Men are the artists of our species, women are the infrastructure. Art and war are the same thing. People overlook the creativity that comes from war, it's painful at a species level, but it's there and really good art is as destructive as war, creating space for new stuff as we reinvent ourselves, at a rapidly accelerating pace.

In the early Web there were domains that were almost exclusively female, such as librarians, as discussed above. Women took the lead in building the early Web. That's how apple.com got on the air. Everywhere I looked were secretaries and librarians, doing the organizing and writing. The Web is a structure of processes and documents. Women get that in a way men don't. Evolution created them that way.

Some people think I'm a sexist Permalink to Some people think I'm a sexist

Probably no technology at any point in history had any real amount of feminine energy, but we could do it now because there's been a change. Women have more freedom now than ever before, but it won't get any better if they have to behave like men in order to to be leaders.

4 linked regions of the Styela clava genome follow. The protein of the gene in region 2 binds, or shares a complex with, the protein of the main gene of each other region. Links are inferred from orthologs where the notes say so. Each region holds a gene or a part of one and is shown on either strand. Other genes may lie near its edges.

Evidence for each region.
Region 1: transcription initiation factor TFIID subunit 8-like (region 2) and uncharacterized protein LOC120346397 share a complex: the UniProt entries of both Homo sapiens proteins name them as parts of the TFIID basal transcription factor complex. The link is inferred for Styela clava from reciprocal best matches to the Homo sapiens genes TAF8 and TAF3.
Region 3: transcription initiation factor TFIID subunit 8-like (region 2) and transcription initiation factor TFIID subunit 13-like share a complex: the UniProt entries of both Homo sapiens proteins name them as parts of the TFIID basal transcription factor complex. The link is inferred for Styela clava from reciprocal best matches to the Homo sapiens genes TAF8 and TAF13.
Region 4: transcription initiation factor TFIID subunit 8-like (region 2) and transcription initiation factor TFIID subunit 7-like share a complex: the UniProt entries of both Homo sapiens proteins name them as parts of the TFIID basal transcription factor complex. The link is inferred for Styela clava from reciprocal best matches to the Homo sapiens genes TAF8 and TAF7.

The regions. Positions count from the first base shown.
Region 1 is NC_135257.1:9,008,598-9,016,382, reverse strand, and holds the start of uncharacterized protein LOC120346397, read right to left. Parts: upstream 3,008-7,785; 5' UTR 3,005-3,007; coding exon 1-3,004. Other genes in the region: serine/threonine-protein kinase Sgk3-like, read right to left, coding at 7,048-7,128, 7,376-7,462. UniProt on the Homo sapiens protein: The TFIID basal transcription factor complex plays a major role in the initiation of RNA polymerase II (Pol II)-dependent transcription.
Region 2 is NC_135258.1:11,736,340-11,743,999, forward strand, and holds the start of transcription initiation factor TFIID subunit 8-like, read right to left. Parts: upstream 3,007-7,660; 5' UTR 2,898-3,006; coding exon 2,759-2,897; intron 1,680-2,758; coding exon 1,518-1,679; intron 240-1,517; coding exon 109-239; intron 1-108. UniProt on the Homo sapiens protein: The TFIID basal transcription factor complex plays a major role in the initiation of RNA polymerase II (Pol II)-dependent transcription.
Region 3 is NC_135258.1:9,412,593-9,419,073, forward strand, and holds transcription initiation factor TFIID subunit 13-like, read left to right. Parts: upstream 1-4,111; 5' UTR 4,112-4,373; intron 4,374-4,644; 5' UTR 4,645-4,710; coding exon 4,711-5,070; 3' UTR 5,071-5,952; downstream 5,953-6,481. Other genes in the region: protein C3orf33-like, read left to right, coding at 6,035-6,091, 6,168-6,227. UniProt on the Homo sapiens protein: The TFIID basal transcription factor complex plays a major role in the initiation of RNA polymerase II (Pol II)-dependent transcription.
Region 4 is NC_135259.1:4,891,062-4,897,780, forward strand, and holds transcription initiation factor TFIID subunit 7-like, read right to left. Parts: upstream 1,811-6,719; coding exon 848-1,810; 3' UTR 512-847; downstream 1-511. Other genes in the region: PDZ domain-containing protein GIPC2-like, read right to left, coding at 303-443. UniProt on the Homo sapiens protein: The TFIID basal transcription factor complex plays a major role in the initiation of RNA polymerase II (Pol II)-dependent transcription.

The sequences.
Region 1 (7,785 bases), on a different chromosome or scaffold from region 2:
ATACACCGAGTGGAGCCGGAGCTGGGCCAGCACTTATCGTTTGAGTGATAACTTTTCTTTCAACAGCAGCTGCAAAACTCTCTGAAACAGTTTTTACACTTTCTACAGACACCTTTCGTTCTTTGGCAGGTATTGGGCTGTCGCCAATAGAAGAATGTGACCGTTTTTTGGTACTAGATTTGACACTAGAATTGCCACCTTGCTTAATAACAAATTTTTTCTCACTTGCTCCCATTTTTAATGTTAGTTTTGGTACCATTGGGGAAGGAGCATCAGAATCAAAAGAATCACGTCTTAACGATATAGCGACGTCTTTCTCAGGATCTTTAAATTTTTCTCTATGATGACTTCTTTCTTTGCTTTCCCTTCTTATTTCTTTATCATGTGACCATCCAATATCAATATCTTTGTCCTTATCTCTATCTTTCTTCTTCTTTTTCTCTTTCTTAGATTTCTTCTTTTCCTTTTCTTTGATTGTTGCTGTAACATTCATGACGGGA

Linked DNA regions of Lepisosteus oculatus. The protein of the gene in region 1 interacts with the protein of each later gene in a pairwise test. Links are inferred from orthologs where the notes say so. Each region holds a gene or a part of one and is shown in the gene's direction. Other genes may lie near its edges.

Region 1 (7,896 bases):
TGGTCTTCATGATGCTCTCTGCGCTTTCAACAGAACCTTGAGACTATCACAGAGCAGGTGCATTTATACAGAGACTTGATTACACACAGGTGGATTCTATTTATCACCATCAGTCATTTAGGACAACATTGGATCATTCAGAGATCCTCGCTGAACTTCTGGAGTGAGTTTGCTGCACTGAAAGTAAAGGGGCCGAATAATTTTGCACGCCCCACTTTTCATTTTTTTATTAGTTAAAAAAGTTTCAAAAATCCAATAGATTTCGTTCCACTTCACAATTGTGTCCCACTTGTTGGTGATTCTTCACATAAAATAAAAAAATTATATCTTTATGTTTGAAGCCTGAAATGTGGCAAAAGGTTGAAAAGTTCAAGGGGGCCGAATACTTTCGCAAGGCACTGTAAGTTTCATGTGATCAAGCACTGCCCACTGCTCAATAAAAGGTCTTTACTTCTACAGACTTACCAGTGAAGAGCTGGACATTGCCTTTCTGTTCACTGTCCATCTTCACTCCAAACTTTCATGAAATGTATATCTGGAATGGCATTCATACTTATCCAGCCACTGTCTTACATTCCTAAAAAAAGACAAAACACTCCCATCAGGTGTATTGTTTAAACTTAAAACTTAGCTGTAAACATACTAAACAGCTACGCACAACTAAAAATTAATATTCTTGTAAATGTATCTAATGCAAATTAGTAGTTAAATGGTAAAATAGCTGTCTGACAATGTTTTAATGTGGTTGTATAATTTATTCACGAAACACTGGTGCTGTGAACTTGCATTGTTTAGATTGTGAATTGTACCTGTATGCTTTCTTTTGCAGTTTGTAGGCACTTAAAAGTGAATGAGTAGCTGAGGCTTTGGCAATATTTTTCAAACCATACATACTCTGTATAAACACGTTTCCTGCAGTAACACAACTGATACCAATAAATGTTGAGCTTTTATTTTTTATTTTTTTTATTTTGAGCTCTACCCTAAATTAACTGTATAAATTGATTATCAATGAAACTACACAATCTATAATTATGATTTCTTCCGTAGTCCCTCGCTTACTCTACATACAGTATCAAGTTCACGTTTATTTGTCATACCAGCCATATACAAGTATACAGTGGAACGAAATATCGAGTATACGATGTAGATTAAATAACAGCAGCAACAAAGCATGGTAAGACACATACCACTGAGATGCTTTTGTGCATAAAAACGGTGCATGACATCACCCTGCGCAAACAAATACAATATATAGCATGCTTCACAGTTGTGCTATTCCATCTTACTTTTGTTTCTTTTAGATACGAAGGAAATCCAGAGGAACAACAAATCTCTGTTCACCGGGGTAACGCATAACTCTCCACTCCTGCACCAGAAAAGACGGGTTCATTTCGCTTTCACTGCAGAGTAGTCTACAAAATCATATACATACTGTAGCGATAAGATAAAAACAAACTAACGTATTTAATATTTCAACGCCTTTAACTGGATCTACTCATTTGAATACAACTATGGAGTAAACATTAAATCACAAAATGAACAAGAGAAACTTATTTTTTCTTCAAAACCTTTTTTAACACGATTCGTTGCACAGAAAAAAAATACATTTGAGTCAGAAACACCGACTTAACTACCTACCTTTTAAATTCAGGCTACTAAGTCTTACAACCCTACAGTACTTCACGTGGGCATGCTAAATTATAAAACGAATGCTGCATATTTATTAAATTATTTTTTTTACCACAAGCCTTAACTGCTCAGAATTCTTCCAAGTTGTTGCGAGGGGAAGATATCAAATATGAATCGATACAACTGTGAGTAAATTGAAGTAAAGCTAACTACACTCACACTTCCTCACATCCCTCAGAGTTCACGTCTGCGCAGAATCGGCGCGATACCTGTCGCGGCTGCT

We need change in both genders to accomodate changes in technology (mostly birth control, I suspect). We'll do better if each gender can respect the unique capabilities of the other and the same gender. We need art and we need civilization. We've had 20+ years of intense art. Now we need to connect it all together, and we need help to do that, because we're mostly men, and men don't do civilization.

We touched on this, very tangentially, in the closing cocktail party at JabberCon. A Scandanavian man whose name I didn't get said it's like this (cut-throat and destructive) in all other professions, software is no different. I countered by saying that there was continuity in other art-forms that we don't have in software. No one thinks of big corporate bureaucracies as being capable of art in any other area that I know of, not even medicine, or car design (the creative people are at least identifiable).